Khamsa is determined to bring Algerian and Berber food to the London masses. With food as fresh and tantalisingly spiced as this, both the cuisine and the restaurant deserve to be discovered.
Though North African food is fairly fashionable in London right now and Moroccan restaurants are easy to come by, the same can?t yet be said of the neighbouring cuisine of Algeria. In fact, aside from a few restaurants which helpfully span the North African range, finding an Algerian restaurant takes some serious work. This may be about to change though, as Khamsa is leading the charge to put Algerian cuisine on London?s food map.
The owners have put their heart and soul into their Brixton cafe and restaurant that serves breakfast through to dinner, selling freshly baked cakes and pastries, Algerian coffees and teas and even homemade Algerian-influenced jams. Locals can already enjoy takeaways and there?s plans underway for Algerian music, art and fashion displays showcasing the best the country has to offer.
Despite the area?s recent regeneration, Khamsa?s Brixton setting may still be off-putting for many. Once inside, though, location is irrelevant as South London is swapped for North Africa. Wood-clad from floor to ceiling, the small dining area is as warm and homely as the service and the welcome. Algerian knick-knacks cover the walls ? all genuine family memorabilia each with their own story to tell. Downstairs, the restaurant becomes a large lounge - an area of communal conviviality for pre- or post-dinner teas and coffees and the venue for future live Algerian music performances.
For those unfamiliar with Algerian food, Moroccan is the best benchmark, but the cuisine is extremely diverse with influences coming from the Arabs, French, Spanish and particularly the Ottoman Turks and the Berbers. Khamsa?s menu has a particular emphasis on Berber-influenced dishes rich with spices and subtle chilli. As key to the restaurant as the Algerian basis is a focus on healthy recipes and the freshest of ingredients. From breads to spice mixes, cakes to jams, everything is made fresh on-site.
Starters include a selection of Algerian salads, along the lines of meze. A large menu which regularly changes includes zroudia amcharmia, a traditional Algerian salad of cooked carrots with cumin and coriander; chakchouka modern, consisting of pieces of merguez (spicy lamb) sausage in a rich harissa and ras-el-hanout tomato sauce; a sumptuous loubia b?darssa, black-eyed bean salad with olive oil; ajhroum di felfel, a salad of roasted red peppers; and more familiar options such as hummus and baba ganoush. A selection of eight salads for two costs ?12 and is generous.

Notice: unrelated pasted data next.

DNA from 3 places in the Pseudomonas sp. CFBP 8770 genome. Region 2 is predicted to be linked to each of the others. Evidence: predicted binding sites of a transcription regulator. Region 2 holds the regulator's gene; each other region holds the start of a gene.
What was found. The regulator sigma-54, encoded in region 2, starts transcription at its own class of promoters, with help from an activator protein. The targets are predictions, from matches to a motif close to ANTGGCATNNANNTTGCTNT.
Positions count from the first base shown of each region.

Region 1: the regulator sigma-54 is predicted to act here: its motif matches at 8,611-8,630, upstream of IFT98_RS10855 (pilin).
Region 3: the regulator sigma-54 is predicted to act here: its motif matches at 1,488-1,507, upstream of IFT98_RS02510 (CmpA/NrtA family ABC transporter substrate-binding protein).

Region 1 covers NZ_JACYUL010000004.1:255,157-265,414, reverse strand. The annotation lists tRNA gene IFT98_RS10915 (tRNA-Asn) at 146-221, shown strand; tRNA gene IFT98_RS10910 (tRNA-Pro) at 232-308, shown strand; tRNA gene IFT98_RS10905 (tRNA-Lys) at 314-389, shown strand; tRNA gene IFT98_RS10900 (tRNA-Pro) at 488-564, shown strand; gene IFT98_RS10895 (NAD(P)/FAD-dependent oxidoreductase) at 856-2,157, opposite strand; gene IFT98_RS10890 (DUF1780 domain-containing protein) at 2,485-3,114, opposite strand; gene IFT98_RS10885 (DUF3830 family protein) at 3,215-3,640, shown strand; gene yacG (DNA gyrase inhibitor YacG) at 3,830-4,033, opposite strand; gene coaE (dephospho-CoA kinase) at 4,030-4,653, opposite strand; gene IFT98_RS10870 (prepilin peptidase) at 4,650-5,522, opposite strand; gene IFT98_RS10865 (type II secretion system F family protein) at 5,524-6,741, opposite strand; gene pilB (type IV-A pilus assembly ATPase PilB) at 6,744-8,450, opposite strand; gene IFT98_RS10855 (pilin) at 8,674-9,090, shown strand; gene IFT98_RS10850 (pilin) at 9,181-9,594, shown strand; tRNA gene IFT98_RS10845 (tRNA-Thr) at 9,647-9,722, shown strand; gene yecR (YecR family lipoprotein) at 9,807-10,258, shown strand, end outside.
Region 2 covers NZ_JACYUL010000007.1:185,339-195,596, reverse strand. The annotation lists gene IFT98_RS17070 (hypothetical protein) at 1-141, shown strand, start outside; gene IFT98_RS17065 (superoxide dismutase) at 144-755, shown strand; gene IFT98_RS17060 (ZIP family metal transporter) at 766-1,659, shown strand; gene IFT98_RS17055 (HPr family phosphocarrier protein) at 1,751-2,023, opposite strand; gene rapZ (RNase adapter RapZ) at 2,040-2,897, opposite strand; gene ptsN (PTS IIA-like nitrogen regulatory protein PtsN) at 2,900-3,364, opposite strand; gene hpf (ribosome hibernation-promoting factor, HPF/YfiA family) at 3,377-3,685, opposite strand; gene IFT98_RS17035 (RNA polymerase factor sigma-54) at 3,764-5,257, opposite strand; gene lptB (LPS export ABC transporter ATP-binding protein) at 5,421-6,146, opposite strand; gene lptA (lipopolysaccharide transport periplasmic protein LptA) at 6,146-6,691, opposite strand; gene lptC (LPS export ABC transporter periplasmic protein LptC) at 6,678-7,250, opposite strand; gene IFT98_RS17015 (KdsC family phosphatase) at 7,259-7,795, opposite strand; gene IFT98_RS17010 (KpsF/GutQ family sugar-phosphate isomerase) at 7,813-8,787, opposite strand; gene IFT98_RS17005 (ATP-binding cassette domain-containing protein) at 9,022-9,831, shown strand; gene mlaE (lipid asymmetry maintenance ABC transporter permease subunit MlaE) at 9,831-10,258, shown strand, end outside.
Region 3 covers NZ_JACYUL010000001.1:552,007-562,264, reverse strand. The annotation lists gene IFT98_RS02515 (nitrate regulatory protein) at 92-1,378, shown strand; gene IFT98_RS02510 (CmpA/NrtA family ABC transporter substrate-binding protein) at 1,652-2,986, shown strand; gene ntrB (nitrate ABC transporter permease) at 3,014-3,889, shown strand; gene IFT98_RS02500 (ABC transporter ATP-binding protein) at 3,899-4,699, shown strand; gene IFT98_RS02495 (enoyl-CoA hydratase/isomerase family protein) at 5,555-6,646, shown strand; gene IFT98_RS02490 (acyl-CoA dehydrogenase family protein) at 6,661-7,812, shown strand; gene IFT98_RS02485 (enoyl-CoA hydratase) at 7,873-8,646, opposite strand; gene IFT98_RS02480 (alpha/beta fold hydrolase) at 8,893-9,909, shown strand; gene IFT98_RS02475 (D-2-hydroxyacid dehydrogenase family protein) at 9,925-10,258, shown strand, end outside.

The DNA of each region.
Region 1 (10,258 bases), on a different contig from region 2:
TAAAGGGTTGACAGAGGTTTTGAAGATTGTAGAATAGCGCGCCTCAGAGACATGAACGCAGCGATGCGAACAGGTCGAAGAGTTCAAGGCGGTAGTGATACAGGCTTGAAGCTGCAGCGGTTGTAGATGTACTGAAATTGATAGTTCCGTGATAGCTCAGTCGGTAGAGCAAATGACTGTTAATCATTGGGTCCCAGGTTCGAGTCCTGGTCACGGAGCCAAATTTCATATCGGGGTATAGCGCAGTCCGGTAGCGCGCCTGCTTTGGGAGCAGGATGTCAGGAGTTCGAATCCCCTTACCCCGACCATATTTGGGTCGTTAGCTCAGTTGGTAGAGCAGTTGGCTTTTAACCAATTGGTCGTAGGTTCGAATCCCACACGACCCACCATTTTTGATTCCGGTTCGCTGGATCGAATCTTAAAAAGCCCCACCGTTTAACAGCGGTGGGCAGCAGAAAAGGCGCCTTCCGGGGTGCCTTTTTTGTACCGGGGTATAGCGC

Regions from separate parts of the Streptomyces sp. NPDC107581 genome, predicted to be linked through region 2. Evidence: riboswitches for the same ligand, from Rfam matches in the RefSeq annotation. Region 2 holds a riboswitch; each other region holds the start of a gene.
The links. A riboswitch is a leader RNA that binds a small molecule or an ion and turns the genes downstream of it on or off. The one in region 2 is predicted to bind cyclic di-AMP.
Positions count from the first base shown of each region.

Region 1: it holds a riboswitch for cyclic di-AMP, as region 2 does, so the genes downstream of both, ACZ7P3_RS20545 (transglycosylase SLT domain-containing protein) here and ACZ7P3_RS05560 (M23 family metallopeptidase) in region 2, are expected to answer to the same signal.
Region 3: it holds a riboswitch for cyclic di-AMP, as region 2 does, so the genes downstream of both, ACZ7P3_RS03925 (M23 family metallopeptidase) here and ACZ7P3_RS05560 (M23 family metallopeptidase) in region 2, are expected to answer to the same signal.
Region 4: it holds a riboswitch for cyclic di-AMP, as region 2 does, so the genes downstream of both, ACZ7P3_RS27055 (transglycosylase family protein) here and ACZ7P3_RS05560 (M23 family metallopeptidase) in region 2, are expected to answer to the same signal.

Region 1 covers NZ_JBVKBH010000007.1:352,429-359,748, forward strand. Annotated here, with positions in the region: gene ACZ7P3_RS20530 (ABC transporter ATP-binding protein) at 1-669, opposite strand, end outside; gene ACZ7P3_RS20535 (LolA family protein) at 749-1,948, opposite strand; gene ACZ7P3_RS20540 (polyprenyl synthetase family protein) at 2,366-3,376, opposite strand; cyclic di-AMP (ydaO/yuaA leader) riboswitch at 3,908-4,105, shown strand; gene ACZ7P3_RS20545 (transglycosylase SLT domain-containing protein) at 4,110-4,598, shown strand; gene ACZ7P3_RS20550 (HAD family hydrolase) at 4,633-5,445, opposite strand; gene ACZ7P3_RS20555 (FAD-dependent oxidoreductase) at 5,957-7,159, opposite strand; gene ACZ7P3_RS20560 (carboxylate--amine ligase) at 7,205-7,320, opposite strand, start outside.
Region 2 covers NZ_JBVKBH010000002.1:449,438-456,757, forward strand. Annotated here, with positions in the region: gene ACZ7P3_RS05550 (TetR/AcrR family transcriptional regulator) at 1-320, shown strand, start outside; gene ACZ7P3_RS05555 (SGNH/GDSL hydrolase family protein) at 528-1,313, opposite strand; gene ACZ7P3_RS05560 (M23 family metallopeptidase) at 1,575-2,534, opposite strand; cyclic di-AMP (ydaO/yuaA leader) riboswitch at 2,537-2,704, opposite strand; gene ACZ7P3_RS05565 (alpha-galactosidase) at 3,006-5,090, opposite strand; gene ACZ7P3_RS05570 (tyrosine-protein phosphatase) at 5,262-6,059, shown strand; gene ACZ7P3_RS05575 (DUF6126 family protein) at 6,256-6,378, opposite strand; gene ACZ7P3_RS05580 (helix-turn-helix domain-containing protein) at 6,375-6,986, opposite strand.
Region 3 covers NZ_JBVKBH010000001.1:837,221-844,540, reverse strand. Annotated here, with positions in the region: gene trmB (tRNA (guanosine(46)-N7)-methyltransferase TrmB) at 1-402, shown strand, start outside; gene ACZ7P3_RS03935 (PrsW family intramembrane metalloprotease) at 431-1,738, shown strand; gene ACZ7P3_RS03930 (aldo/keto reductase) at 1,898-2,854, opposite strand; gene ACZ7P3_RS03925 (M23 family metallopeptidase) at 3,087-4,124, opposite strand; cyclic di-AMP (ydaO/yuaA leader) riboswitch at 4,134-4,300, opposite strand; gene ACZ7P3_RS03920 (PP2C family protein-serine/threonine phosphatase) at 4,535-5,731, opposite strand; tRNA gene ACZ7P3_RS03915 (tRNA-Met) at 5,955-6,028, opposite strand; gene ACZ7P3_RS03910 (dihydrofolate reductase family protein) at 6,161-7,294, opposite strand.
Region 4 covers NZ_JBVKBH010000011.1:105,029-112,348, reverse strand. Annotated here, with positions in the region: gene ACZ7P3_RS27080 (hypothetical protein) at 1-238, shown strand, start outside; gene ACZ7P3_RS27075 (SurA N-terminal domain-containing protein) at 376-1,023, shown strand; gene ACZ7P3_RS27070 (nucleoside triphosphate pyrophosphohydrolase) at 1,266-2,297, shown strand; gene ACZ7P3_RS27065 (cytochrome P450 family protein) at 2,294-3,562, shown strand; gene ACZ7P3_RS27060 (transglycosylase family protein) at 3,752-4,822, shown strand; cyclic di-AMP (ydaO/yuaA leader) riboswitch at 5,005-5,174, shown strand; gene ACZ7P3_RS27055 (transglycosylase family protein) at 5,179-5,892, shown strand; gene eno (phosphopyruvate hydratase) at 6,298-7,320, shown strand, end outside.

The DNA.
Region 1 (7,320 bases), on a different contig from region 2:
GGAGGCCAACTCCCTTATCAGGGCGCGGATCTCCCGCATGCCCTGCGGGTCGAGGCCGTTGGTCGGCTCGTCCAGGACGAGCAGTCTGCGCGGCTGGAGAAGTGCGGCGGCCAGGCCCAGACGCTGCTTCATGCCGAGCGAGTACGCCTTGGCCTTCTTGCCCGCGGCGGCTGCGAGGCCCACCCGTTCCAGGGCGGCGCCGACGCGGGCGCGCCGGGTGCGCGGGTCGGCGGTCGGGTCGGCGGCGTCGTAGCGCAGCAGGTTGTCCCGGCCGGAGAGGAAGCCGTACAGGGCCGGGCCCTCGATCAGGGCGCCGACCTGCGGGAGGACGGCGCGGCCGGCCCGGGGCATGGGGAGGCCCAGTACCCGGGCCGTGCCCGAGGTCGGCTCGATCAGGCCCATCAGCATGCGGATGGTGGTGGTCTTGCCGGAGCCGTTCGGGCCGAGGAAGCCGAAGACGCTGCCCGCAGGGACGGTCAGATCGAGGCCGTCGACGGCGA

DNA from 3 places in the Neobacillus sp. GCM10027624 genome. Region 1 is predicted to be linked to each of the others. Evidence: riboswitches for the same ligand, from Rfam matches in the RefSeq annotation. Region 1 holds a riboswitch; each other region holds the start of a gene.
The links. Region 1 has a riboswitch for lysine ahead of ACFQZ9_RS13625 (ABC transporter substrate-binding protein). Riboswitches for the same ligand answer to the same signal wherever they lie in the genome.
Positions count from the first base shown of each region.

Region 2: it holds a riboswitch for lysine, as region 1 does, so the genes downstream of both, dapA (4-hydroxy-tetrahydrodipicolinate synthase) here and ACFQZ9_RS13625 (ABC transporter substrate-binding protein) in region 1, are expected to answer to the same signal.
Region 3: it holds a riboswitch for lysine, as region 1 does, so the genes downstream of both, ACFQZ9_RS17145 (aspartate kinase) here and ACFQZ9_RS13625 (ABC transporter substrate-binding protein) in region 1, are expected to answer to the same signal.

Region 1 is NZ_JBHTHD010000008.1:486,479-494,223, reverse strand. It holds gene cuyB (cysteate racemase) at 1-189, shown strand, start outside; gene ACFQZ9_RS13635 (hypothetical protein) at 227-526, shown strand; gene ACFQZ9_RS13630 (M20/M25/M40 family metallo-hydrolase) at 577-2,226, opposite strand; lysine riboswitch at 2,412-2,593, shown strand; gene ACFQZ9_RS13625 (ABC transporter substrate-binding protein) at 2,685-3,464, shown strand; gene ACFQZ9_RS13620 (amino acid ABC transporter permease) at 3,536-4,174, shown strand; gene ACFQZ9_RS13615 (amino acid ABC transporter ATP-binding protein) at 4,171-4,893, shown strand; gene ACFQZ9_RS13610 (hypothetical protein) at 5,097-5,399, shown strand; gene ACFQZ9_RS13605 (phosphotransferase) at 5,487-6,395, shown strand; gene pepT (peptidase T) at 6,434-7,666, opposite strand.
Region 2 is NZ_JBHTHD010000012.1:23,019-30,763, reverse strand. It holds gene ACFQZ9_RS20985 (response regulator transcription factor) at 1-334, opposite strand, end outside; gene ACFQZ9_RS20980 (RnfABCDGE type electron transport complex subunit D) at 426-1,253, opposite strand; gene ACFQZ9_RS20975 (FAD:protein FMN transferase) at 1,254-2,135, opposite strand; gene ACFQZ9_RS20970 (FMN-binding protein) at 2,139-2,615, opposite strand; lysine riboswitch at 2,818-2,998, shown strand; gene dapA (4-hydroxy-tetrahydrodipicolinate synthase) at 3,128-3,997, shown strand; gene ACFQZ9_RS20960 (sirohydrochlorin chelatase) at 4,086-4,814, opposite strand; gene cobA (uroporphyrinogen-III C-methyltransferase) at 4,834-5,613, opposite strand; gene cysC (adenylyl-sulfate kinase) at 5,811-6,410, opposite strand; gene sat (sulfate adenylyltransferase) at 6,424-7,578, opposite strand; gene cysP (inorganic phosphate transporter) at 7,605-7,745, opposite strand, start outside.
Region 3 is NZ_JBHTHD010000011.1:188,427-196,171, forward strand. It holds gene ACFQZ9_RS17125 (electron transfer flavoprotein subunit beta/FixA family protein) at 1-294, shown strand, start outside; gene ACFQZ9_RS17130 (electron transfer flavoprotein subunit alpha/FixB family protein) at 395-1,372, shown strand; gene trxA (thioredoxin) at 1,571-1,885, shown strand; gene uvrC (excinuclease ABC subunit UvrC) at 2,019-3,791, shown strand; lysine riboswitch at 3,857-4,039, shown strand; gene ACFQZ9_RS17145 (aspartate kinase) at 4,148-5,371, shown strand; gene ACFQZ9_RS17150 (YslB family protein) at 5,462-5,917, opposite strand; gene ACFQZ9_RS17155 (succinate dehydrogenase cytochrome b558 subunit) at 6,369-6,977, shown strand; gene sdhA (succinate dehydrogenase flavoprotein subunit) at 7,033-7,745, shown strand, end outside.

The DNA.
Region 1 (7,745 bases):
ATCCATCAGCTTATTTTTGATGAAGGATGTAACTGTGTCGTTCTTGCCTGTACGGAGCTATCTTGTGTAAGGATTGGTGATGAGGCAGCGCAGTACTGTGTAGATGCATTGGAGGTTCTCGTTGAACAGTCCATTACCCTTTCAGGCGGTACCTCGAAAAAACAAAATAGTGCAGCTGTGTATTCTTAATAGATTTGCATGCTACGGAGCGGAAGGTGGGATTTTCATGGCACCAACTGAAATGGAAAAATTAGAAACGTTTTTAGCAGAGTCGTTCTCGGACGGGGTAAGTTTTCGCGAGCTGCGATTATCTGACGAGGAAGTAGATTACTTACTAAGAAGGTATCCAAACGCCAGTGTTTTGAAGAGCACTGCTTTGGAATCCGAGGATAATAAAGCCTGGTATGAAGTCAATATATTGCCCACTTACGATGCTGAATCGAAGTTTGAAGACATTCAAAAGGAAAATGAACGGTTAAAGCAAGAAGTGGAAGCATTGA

Main courses go down the tagine and couscous route but aren?t likely to be exactly what you?d expect. Hout fi razma (?10.90), a salmon couscous dish, comes served in a tagine. The salmon fillet is just-cooked and juicy and the couscous is studded with roasted vegetables ? a perfect example of the fresh, healthy, aromatic approach which Khamsa is taking. The same is true of a tagine djadj (?11), a chicken, spinach and sweet potato tagine which is subtly sweet and bursting with herb and spice flavours, and has its tomato sauce thickened solely with ground almond to give it a rich but not cloying texture.
Desserts in North African restaurants can very often consist of some bought-in, super-sweet baklava and nothing else, but at Khamsa they?re a high point. A host of intricate pastries and cakes are available. Most are traditional but some but some are created with modern interpretations in mind. Their varying Algerian names are too much to keep track of, so it?s a good job they?re handily on display. Dried figs dipped in chocolate and filled with almond, pistachio macaroon-style biscuits, honey and almond rounds, rolled pastries of almond paste and rosewater, the indulgent list goes on. It?s worth coming for these alone, or indeed to pick some up to takeaway. A selection of five costs ?4.50.
A special lunchtime offer includes a main dish and coffee for ?6.90 ? a favourite amongst locals, and weekend brunch options include both sweet and savoury Berber pancakes, such as goat cheese, roasted peppers, tuna or roasted almond and honey. Baked goods like croissants and brioche, all homemade by hand, are also on offer. Dishes are all served on traditional Berber plates, shaped like a bowl with a stand underneath.
Khamsa isn?t licensed to serve alcohol but are happy for customers to bring their own and charge no corkage fee. No pre-made soft drinks are available, either. What they do have, though, is a fascinating line in freshly pressed juices in such inventive combinations as pear and basil or apple and mint, priced between ?2.40 and ?3. You can also create your own combination.
In terms of hot drinks, there?s also traditional Algerian mint tea (?2 a pot). Served in a proper silver Algerian teapot and bursting with fresh mint taste, this is something of a must. Khamsa?s Algerian coffee (?2) is quickly gaining a local fanbase in the area too ? so much so that they now sell it to take away.
The Last Word
Khamsa is one of those restaurants that really does transport you to another place ? and this time that place is Algeria. The food is strikingly fresh with expert spicing, and with everything freshly made there?s certainly no cutting corners. A real hidden gem of a restaurant.